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ARS Home » Pacific West Area » Wenatchee, Washington » Physiology and Pathology of Tree Fruits Research » Research » Publications at this Location » Publication #302122

Research Project: Integration of Host-Genotype and Manipulation of Soil Biology for Soil-borne Disease Control in Agro-Ecosystems

Location: Physiology and Pathology of Tree Fruits Research

Title: Auxin-mediated relationships between apple plants and root inhabiting fungi: impact on root pathogens and potentialities of growth-promoting populations

Author
item Manici, L. - Cra-Plant Pathology Research Institute
item Kelderer, M. - Research Centre For Agriculture And Forestry Laimburg
item Caputo, F. - Cra-Plant Pathology Research Institute
item Mazzola, Mark

Submitted to: Plant Pathology
Publication Type: Peer Reviewed Journal
Publication Acceptance Date: 11/14/2014
Publication Date: 7/7/2015
Citation: Manici, L.M., Kelderer, M., Caputo, F., Mazzola, M. 2015. Auxin-mediated relationships between apple plants and root inhabiting fungi: impact on root pathogens and potentialities of growth-promoting populations. Plant Pathology. 64:843-851.

Interpretive Summary: The immediate post-plant period is the time during which newly established fruit trees are most susceptible to biotic and abiotic stresses when planted on sites previously planted to the same or related crop species. Soilborne pathogens resident to these sites which is compromised primarily of a root rot fungal complex, actively attacks young roots causing root death. Thus, the ability to induce enhanced root proliferation of the rootstock in this system has significant potential to reduce the effect of the replant disease pathogen complex on tree growth and productivity. To date, bacteria and mycorrhizal fungi have been the most commonly reported organisms to possess a hormone-based root-inducing activity. There has been little study of the practical use of growth promotion abilities of endophytic fungi as a means to enhance crop development. The evidence reported in this study suggests that there exists potential for utilizing the rooting induction ability of hormone (indole acetic acid; IAA)-producing endophytic fungi as a means to develop cropping practices aimed at increasing soil health and soil suppressiveness in permanent cropping systems such as apple orchards. This strategy is consistent with the IAA production ability observed for most endophytic fungal isolates investigated in this study, as they are endemic to the replanted apple orchard soils. In particular, Fusarium acuminatum, the most promising species based upon its high IAA production and root inducing ability, was isolated frequently from apple roots. the significant increase in dry matter production of plants colonized by F. acuminatum obtained in plant bioassays, suggests that these fungi may represent one of the beneficial plant–microbe interactions responsible for high quality fruit production in several agro-environments.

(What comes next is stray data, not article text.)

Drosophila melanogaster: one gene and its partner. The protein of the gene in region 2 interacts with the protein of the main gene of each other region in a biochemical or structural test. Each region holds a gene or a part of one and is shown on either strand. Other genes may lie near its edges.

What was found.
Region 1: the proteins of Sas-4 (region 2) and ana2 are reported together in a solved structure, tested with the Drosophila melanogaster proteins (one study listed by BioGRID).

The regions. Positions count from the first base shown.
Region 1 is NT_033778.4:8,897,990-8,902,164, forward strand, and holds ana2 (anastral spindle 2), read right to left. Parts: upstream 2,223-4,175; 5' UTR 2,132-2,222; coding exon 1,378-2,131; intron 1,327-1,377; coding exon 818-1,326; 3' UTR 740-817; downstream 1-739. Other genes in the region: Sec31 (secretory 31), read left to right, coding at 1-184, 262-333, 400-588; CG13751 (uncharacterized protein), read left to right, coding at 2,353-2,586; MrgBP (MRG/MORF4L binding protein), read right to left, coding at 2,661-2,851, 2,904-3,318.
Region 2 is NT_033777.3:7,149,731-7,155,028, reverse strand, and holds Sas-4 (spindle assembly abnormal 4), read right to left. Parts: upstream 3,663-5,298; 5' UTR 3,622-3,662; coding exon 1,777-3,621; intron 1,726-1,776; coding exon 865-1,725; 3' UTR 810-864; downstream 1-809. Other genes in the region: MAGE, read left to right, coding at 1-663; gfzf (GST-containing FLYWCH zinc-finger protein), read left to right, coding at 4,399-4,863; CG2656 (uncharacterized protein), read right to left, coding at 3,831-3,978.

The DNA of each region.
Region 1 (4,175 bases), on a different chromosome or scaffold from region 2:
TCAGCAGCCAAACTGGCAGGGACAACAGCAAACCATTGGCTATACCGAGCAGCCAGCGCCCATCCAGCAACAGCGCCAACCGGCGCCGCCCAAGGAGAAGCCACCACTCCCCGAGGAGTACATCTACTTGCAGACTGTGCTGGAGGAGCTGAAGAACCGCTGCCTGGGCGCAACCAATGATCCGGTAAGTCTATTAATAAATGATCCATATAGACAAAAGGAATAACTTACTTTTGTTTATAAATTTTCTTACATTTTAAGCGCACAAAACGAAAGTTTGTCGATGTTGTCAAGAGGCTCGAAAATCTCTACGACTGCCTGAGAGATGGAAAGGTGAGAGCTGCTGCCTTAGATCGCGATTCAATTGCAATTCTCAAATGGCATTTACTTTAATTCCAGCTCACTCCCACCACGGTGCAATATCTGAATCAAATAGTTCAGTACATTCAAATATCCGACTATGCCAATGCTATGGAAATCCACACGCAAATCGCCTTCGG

Technical Abstract: Studies were conducted to examine the symbiotic relationship between plant hosts and endophytic fungi recovered in multi-generation replanted apple orchard soils. Based upon results obtained, subsequent studies were oriented toward investigating fungal populations showing a mutualistic symbiotic relationship with apple rootstocks. Symbiotic relationships of three groups of endophytic fungi (Ceratobasidium sp., Cylindrocaropon-like group and Fusarium acuminatum) with apple rootstocks were evaluated in plant growth bioassays. Auxin (IAA) and Gibberellins (GA3 and GA4) produced in fungal culture filtrates were evaluated as metabolites potentially involved in plant growth promotion. IAA-based functionality of F. acuminatum and other Fusarium spp. was evaluated using plantlets of apple rootstock grown on plant tissue culture medium supplemented with fungal culture filtrate. Cylindrocaropon-like group and Ceratobasidium sp. showed a symbiotic relation with the host plant varying from pathogenic to commensal, while that of F. acuminatum varied from commensal to mutualistic. IAA produced by fungal isolates was positively correlated enhanced plant growth observed in bioassays. This was further demonstrated by rooting induction observed on vitroplants. Findings of this study suggest that there exists potential for utilizing the root-inducing behavior of IAA-producing endophytic fungi endemic in replant orchard soils to enhance apple growth.